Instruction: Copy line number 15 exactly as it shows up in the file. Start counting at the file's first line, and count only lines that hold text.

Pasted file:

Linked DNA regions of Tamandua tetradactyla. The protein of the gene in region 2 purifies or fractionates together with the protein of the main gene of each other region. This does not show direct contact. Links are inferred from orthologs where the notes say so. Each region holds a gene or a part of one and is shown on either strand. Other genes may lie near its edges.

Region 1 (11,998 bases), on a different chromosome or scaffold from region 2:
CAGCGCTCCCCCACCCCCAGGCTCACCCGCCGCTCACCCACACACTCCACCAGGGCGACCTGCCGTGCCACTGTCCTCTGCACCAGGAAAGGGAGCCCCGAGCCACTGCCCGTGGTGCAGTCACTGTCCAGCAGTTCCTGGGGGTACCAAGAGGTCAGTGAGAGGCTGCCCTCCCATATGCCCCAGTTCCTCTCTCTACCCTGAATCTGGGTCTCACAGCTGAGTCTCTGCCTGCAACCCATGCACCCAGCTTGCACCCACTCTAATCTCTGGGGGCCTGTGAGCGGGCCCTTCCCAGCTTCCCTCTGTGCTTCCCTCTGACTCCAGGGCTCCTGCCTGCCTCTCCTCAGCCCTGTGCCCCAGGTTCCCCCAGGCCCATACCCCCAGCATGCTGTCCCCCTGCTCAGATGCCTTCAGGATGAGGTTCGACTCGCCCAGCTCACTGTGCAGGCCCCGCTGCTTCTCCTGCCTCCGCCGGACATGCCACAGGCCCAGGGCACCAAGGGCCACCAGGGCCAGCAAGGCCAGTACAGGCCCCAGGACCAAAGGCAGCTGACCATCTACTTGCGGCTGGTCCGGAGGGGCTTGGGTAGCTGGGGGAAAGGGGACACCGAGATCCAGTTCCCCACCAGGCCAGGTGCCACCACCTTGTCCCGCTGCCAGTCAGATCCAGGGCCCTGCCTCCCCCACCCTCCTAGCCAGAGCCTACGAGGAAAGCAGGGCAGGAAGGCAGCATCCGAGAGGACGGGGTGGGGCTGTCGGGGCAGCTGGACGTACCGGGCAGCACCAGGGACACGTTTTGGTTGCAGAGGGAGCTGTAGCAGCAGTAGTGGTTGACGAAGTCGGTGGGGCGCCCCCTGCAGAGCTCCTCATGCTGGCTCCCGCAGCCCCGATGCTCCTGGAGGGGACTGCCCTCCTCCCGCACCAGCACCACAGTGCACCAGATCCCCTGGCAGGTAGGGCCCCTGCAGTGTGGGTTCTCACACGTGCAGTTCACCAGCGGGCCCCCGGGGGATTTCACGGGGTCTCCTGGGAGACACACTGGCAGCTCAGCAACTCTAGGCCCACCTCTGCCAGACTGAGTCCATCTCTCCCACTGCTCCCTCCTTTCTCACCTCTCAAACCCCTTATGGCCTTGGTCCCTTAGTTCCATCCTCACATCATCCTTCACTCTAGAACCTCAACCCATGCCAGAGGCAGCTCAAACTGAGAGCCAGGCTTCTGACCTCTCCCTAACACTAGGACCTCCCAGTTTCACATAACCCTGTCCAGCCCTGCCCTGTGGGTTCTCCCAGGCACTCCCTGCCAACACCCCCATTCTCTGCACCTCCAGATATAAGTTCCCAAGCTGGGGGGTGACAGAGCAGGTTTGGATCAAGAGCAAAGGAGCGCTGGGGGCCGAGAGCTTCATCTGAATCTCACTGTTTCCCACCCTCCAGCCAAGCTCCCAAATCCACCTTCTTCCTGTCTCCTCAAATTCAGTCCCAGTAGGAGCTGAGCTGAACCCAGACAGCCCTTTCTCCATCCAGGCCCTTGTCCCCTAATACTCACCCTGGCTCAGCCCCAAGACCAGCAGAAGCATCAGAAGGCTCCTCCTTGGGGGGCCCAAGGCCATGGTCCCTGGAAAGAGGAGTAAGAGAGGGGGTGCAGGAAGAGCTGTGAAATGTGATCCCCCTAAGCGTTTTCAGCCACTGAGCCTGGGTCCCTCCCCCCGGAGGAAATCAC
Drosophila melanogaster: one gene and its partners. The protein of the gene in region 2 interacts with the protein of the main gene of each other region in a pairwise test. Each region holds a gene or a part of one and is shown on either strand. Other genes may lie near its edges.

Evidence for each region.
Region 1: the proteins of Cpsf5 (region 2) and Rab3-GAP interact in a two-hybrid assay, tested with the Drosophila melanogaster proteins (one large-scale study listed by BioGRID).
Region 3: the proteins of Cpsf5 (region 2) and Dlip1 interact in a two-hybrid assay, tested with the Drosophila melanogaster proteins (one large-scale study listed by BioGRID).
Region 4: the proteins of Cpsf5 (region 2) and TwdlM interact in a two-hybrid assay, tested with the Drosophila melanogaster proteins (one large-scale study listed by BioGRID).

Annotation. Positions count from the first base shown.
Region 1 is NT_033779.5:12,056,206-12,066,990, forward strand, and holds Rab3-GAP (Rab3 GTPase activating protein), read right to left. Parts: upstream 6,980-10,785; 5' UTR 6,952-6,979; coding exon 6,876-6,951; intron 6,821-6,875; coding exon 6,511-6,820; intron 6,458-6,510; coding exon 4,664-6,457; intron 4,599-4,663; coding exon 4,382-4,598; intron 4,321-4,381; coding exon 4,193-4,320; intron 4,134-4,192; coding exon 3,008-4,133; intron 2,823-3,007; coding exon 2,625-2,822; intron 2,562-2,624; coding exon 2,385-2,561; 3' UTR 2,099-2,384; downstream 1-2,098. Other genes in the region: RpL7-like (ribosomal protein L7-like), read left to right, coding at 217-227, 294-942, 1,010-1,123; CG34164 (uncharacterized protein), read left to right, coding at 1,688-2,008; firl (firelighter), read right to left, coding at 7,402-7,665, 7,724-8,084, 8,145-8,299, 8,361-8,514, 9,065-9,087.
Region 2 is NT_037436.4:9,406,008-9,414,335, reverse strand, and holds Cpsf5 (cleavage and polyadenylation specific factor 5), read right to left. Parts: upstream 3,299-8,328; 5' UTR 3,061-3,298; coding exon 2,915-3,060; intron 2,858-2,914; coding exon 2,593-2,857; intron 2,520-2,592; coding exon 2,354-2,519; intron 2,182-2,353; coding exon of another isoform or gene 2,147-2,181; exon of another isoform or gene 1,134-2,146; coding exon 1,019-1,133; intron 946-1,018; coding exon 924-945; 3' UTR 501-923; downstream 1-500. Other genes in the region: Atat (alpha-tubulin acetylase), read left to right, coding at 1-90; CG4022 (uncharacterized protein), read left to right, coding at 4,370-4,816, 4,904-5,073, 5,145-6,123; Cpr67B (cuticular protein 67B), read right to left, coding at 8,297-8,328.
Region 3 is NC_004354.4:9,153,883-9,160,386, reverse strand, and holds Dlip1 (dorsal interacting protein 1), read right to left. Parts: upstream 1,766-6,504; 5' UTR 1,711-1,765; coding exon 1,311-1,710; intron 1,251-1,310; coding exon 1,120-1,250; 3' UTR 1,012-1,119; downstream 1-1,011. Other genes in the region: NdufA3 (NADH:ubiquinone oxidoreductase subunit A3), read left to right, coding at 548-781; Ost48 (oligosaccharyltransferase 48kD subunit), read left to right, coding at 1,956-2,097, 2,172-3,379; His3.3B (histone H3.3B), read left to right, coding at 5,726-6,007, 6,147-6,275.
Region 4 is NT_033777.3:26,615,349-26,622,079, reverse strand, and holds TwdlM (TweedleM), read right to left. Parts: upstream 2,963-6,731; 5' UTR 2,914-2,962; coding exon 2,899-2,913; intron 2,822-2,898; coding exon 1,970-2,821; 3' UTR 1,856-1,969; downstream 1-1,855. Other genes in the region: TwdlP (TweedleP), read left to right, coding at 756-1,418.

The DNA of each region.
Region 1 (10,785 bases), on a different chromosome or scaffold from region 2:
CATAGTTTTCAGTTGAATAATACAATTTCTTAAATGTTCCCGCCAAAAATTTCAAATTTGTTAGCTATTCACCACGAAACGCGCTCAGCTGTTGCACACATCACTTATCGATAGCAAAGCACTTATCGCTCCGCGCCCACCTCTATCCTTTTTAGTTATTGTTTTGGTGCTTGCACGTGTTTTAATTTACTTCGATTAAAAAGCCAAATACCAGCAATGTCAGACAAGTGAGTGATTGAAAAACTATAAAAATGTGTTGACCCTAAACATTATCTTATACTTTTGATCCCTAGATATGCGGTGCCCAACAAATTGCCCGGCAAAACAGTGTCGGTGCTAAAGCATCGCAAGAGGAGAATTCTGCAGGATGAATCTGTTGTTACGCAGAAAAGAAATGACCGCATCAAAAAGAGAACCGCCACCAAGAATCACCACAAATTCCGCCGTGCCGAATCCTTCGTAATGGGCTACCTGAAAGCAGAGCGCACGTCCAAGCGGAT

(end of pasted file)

Region 1 (10,785 bases), on a different chromosome or scaffold from region 2: